I also admire Alex Honnold not only for his skill and accomplishments, but for his humble demeanor (I suspect that he’d prefer climbing in complete anonymity) and quiet wisdom. And though we’ve never met, I can’t help worrying a little about him when I think of the number of mistakes I make with my camera—”Oops, I’m still at ISO 3200 from last night’s Milky Way shoot”; “Crap, I forgot to orient my polarizer”; “Did I remember to focus?” (I could go on)—and realize that for Alex Honnold, even one small mistake likely means death. I mean, even if I knew with absolute certainty that missing my exposure by just 1/3 stop would cause my camera to explode, I’m pretty sure I’d still be dead long ago.
So hats off to you, Alex Honnold, here’s wishing you many happy years as the world’s greatest living climber.
Posted on June 1, 2017
Most photographers know that Ansel Adams visualized his prints, and the darkroom work necessary to create them, before clicking the shutter. This ability to look into the future of each capture is part of what set Ansel Adams apart from his peers.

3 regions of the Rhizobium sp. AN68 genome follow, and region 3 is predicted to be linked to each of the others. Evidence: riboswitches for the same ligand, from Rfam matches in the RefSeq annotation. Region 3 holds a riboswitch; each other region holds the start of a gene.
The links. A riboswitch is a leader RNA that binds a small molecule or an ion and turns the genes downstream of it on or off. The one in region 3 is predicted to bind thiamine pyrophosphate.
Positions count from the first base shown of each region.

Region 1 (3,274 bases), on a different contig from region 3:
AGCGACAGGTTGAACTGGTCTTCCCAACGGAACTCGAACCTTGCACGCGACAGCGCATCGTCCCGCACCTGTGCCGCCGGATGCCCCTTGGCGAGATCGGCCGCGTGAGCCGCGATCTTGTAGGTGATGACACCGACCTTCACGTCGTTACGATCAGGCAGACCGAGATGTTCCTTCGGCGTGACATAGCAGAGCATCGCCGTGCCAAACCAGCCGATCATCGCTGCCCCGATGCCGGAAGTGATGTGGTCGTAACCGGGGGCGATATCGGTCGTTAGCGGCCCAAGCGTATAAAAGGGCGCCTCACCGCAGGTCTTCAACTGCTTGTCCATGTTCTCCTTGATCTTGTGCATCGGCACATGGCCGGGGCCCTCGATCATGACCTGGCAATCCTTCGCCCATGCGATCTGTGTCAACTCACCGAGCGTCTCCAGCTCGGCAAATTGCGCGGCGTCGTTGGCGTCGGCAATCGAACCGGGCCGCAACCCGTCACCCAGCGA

But Adams’ extensive darkroom work is often cited by digital photographers defending their over-processesed images. We’ve all heard (and perhaps even uttered ourselves) statements like, “Ansel Adams spent more time in the darkroom than he did in the field,” or “Ansel Adams would love Photoshop.” Perhaps true, but using Ansel Adams’ darkroom mastery to justify extreme Photoshop processing misses a significant point: Adams’ mental picture of the ultimate print was founded on a synergistic relationship between his vision and his camera’s vision, coupled with a master’s control of capture variables like composition, light, motion, and depth. In other words, Adams’ gift wasn’t merely his darkroom skills, it was an overarching vision that enabled him to make decisions now based on invisible realities he knew he’d encounter later.